Shock Wave Therapy for Kidney Stones
Extracorporeal shock wave lithotripsy is a nonsurgical treatment that uses high-energy shock waves to break kidney stones into tiny pieces that can then be passed with urine.
Majority of patients are free of stones within three months of treatment. Those with stones in the kidney and upper ureter have the most success with treatment.
We use lithotripsy to remove kidney stones that:
- Are too large to pass
- Cause constant pain
- Block the flow of urine
- Cause an ongoing infection
- Damage kidney tissue
- Cause bleeding
Fragments too large to pass after the procedure can be treated with lithotripsy a second time.
How Lithotripsy Works
Anesthesia prevents pain during the procedure. Shock waves pass to the stones in two ways:
- Water bath immersion — You will sit in a tub of lukewarm water
- Soft cushion — You will sit on soft cushions on top of a table
Your doctor uses X-rays or ultrasound to locate the stone. Your doctor will position your body accordingly and send shock waves through the stones until they're crushed into tiny pieces.
The procedure lasts between 45-60 minutes. You may experience some pain and discomfort as you pass the broken stones, and you may have some bruising on the area treated. Your doctor may prescribe medications to help manage your pain.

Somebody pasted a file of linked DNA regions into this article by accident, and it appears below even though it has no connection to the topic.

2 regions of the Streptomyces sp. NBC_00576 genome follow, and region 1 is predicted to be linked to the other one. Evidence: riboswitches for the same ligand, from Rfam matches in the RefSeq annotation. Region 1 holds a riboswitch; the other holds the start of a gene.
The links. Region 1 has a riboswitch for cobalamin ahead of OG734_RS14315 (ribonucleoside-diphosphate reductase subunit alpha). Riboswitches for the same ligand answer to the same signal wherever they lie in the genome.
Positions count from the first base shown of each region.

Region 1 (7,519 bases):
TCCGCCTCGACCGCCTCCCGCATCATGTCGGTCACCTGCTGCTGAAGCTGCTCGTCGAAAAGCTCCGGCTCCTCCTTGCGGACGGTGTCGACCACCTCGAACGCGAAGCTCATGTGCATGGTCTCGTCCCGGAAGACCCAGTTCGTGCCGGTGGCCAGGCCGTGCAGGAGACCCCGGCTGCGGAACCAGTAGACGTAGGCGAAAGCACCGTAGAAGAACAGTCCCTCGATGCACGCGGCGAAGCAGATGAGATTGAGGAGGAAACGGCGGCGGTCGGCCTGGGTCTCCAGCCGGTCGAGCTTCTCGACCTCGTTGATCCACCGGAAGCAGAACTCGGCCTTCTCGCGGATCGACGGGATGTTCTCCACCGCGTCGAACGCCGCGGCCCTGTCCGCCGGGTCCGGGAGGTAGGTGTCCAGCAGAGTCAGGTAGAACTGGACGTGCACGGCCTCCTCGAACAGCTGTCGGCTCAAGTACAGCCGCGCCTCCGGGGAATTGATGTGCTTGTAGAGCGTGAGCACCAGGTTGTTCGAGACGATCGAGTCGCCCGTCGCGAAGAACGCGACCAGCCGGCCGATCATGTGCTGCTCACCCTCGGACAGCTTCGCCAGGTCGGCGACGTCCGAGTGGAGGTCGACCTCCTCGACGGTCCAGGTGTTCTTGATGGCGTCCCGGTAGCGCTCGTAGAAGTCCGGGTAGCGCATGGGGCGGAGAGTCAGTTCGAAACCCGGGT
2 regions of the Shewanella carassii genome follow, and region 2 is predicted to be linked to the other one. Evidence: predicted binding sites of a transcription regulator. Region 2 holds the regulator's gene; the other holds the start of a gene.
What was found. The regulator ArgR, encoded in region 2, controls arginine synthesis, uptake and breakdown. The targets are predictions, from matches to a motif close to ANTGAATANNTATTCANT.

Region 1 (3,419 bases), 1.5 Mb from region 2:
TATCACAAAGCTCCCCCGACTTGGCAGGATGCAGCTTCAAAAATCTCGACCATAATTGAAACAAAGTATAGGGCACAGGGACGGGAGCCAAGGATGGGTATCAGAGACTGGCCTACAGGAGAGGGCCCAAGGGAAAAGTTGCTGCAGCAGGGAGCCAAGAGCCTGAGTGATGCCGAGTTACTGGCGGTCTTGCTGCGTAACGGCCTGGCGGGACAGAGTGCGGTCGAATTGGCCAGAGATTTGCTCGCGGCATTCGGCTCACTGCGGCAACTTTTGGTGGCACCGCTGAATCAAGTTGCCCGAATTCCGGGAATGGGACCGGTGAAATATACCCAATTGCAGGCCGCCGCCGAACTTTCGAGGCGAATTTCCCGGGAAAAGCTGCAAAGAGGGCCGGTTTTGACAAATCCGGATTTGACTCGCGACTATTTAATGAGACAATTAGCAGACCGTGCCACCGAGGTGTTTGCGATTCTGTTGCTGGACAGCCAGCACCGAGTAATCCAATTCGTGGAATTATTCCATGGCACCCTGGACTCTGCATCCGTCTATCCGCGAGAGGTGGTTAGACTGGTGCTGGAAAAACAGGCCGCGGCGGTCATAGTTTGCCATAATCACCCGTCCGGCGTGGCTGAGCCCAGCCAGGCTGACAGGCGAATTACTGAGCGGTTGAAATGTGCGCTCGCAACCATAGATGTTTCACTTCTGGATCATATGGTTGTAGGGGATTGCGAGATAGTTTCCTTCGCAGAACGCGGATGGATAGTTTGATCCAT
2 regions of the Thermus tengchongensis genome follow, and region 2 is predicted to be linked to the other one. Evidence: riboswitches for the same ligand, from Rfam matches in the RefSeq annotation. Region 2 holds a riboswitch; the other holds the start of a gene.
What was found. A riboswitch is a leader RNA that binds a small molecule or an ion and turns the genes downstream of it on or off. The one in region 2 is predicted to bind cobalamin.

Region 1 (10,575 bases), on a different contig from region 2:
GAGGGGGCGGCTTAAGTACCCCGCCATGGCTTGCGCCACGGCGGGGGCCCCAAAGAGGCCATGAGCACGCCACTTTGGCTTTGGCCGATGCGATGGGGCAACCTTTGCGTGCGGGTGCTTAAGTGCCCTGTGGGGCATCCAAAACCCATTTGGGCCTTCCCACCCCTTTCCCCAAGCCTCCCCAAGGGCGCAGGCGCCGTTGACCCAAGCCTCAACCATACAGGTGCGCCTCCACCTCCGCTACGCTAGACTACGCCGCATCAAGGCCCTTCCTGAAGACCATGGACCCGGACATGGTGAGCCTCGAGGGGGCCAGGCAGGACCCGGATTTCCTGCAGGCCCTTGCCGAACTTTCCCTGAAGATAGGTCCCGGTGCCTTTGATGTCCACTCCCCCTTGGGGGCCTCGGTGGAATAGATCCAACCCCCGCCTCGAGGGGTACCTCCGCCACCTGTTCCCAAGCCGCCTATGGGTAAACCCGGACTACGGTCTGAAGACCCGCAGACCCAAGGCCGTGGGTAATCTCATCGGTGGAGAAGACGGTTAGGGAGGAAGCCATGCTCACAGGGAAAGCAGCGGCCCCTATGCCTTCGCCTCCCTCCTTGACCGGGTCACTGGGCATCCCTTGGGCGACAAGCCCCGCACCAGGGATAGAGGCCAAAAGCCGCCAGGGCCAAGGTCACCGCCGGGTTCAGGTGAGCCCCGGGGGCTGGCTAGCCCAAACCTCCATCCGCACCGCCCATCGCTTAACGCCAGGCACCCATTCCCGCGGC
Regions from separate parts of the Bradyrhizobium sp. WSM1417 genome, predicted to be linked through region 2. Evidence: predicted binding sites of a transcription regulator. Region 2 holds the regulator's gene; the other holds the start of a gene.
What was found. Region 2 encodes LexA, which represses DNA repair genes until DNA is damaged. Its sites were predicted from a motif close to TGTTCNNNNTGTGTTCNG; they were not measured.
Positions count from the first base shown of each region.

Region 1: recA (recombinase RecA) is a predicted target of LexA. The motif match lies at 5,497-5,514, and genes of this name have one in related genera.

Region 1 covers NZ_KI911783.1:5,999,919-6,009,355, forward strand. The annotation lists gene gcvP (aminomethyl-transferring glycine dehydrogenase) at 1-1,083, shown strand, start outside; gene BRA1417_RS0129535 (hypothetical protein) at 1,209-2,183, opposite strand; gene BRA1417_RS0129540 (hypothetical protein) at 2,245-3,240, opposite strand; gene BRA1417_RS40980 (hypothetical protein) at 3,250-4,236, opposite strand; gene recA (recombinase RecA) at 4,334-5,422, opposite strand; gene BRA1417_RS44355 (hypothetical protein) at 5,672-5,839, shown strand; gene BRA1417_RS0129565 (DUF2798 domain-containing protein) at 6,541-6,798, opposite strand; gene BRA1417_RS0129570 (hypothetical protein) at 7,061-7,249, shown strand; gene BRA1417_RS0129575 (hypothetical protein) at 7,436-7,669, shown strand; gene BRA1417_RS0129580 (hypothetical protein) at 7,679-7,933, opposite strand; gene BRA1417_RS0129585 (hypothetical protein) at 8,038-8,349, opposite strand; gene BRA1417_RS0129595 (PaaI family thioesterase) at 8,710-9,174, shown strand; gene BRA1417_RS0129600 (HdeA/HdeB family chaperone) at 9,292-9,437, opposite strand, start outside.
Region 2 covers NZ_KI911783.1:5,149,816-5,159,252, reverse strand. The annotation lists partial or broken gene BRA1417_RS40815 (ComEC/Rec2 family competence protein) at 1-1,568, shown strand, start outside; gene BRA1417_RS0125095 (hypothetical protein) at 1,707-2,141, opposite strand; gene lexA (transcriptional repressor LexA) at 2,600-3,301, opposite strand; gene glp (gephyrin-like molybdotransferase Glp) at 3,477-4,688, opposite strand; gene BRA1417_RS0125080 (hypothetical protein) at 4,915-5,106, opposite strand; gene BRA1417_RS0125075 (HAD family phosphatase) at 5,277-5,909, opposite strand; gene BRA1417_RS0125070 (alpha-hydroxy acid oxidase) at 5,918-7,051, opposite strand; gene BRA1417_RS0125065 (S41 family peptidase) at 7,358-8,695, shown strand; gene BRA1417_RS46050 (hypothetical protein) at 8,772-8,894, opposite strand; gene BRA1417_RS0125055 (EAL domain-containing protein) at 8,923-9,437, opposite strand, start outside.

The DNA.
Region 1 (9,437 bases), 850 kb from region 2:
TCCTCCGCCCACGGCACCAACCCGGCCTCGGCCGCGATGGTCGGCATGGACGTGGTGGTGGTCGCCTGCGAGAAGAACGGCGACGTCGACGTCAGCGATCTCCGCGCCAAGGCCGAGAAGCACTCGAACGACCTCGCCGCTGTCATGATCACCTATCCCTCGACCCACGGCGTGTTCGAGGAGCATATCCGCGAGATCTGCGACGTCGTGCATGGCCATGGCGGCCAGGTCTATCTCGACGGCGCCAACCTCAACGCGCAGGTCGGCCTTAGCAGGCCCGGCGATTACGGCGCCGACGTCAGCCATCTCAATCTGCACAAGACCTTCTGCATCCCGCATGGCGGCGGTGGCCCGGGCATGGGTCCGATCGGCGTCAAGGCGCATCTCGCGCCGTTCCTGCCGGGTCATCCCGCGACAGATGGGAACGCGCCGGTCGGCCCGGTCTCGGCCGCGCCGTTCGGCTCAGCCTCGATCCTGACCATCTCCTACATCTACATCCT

Recovery After Shock Wave Procedure
You'll be able to move almost immediately after the procedure and will likely be able to resume daily activities within 1-2 days. Drink plenty of water in the weeks after the procedure to help the stone pieces pass.
Your doctor will review potential problems, like:
- Blood in the urine
- Bruising in the back or abdomen
- Pain as the stone fragments pass
- Failure to pass stone fragments
- Need for additional treatments
- Reaction to anesthesia
Some factors that may increase the risk of complications include:
- Bleeding disorders or taking medications that reduce blood clotting
- Skeletal deformities
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Content was created using EBSCO’s Health Library. Edits to original content made by Rector and Visitors of the University of Virginia. This information is not a substitute for professional medical advice.